According to a post on the uscis.gov website dated May 25, 2018, the Department of Homeland Security (DHS) proposes an end the International Entrepreneur Rule (IE Final Rule), a program that allows certain foreign entrepreneurs to be considered for parole to temporarily come to the United States to develop and build start-up businesses here. After review of all DHS parole programs in accordance with an Executive Order (E.O.) titled, “Border Security and Immigration Enforcement Improvements,” issued on January 25, 2017, the DHS is proposing to end the IE parole program, and remove or revise the related regulations, because it alleges that this program is not the appropriate vehicle for attracting and retaining international entrepreneurs, and does not adequately protect U.S. investors and U.S. workers employed by or seeking employment with the start-up. Interested parties will have until June 28 to make their opinions heard by DHS.
In July 2017, DHS published a final rule to delay the implementation date of the IE Final Rule to March 14, 2018, to give the Department time to draft a rescission of the IE Final Rule. However, in December 2017, a federal court vacated the delay rule, requiring USCIS to begin accepting international entrepreneur parole applications consistent with the IE Final Rule.
However, DHS is now proposing to eliminate the IE Final Rule because the department believes that it represents an overly broad interpretation of parole authority, lacks sufficient protections for U.S. workers and investors, and is not the appropriate vehicle for attracting and retaining international entrepreneurs.
By statute, DHS has discretionary authority to parole individuals into the United States temporarily, on a case-by-case basis, for urgent humanitarian reasons or significant public benefit. After reviewing DHS parole programs in accordance with the Executive Order titled Border Security and Immigration Enforcement Improvements, issued on Jan. 25, 2017, DHS is proposing to remove regulations published as part of the IE Final Rule. DHS concluded that the IE Final Rule created a complex and highly-structured program that was best established by the legislative process rather than relying on an unorthodox use of the Secretary’s authority to “temporarily” parole, in a categorical way, aliens based on “significant public benefit”.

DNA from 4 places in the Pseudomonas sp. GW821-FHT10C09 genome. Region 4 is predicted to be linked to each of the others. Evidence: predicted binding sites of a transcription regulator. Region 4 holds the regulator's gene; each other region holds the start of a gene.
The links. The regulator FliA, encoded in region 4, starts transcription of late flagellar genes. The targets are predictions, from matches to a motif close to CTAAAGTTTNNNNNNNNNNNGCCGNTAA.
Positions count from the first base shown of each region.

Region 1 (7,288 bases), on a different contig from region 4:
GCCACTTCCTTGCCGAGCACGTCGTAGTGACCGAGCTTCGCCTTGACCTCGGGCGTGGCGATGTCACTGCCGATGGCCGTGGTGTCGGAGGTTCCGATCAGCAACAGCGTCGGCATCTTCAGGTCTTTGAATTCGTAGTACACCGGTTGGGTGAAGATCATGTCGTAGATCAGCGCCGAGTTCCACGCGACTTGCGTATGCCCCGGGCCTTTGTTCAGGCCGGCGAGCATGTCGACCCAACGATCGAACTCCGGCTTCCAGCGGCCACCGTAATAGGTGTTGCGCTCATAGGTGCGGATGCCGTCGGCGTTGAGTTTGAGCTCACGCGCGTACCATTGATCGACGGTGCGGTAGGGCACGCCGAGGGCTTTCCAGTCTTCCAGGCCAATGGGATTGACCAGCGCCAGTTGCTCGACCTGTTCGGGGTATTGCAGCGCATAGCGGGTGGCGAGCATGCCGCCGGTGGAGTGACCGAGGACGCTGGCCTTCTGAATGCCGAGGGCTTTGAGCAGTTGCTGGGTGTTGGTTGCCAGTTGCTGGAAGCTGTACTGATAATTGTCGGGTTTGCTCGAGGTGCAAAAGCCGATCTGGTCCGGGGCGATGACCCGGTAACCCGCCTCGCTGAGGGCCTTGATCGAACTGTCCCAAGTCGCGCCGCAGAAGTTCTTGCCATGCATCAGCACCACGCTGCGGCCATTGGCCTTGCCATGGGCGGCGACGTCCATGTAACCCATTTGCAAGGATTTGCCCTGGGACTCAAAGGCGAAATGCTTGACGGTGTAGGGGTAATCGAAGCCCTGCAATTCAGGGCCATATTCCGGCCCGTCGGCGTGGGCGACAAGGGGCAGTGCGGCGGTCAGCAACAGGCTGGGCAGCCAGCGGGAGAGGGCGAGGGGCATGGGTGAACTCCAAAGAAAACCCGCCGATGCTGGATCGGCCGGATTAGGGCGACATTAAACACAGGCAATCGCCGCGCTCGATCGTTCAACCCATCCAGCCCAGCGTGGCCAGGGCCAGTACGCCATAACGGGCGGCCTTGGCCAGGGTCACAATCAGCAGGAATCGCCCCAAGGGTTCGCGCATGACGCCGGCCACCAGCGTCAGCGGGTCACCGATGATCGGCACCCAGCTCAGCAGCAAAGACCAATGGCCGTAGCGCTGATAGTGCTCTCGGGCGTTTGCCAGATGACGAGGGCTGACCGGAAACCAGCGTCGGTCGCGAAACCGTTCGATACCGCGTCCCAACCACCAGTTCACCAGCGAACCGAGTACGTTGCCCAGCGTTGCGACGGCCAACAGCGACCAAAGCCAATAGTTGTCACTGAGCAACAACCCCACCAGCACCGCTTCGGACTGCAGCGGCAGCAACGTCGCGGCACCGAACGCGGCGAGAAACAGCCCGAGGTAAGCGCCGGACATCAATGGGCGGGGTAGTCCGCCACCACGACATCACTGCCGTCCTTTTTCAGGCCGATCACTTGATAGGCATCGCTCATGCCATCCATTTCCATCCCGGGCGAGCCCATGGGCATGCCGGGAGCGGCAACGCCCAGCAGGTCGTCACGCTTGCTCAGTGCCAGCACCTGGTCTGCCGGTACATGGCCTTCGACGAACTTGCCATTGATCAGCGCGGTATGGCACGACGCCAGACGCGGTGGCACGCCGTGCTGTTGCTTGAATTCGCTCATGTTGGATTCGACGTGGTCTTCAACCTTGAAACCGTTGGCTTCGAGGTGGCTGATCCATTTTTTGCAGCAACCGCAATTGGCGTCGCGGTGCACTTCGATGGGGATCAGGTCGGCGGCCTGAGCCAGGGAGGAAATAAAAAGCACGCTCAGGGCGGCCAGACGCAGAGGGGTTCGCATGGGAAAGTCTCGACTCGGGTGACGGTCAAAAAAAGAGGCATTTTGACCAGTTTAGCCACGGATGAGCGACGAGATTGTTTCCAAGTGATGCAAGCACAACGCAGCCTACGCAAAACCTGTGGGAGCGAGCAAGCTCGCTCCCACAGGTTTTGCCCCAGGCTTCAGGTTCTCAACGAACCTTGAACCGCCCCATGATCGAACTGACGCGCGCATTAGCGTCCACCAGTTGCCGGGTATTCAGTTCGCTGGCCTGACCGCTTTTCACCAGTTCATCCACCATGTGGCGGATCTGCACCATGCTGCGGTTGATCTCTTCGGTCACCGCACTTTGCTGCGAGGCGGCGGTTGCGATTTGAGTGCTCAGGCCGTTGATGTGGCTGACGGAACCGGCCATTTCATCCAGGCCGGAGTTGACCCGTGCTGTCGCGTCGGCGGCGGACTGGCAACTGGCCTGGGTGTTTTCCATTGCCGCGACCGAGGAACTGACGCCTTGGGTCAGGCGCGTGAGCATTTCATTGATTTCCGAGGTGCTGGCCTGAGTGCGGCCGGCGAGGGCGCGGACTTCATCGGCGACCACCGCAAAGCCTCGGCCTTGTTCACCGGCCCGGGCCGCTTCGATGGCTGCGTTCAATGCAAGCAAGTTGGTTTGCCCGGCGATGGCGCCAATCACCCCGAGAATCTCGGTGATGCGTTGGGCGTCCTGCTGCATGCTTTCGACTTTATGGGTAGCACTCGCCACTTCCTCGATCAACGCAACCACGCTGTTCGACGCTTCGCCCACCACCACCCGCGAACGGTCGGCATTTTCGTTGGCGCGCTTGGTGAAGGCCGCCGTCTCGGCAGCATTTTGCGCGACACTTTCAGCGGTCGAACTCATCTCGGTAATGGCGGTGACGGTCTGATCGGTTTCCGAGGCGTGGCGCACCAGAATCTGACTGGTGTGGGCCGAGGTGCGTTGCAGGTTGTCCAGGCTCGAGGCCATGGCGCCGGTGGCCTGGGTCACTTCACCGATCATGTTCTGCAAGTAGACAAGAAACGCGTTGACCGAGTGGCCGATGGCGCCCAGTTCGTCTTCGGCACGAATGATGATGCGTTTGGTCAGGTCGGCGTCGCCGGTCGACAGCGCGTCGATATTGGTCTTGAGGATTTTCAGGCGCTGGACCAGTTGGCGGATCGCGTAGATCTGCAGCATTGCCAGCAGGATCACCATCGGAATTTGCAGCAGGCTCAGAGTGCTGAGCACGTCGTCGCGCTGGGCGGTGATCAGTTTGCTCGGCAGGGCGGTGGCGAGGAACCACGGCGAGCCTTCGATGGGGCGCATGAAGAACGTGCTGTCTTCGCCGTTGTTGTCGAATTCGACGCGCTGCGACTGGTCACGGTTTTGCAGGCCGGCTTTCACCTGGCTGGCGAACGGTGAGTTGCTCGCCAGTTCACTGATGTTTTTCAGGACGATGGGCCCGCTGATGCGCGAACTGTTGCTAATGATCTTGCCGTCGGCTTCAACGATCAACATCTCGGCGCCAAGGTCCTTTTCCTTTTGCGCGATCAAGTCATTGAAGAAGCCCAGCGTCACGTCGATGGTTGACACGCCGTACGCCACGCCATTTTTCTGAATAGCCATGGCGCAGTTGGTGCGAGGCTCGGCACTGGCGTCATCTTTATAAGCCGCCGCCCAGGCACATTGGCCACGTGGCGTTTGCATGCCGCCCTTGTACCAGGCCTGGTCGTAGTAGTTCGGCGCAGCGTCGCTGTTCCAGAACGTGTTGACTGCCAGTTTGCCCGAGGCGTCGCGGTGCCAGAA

The Immigration and Nationality Act already provides for visa classifications that enable certain entrepreneurs to start businesses and work in the United States, such as the E-2 nonimmigrant classification and the EB-5 immigrant classification. DHS states that is committed to reviewing all existing employment-based immigrant and nonimmigrant visa programs to ensure program integrity and protect the interests of U.S. investors and workers.
Act Now If You Want to Save this Rule for Entrepreneurs
The Department of Homeland Security will allow people to submit their thoughts on the IER’s removal in written comments up until June 28, 2018 either online or by mail. For online comments, visit the Federal eRulemaking Portal (here’s the shortcut link to comment on this particular issue), and follow instructions to submit. It is important to let DHS know that there needs to be more options to allow talent to stay in the UNited States to foster entrepreneurship and innovation, rather than allow these talents to turn to other countries like Canada, Chile, the United Kingdom, Singapore, Cyprus, Latvia and Lithuania who have programs for entrepreneurs.
An alternative to the IER, the “Startup Act,” was re-introduced in September 2017 by U.S. Senators Jerry Moran (R-Kan.), Mark Warner (D-Va.), Roy Blunt (R-Mo.) and Amy Klobuchar (D-Minn.). The lawmakers claim the number of startups in America has declined by almost half over recent decades. In light of the fact that at least seven other countries have taken action in recent years to support foreign-born entrepreneurs, the legislation includes provisions for a “startup visa” for 75,000 legal immigrants to launch businesses and create jobs in the U.S.
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*This article is for informational purposes only, and does not constitute legal advice or create an attorney-client relationship. This article does not make any guarantees as to the outcome of a particular matter, as each matter has its own set of circumstances and must be evaluated individually by a licensed attorney.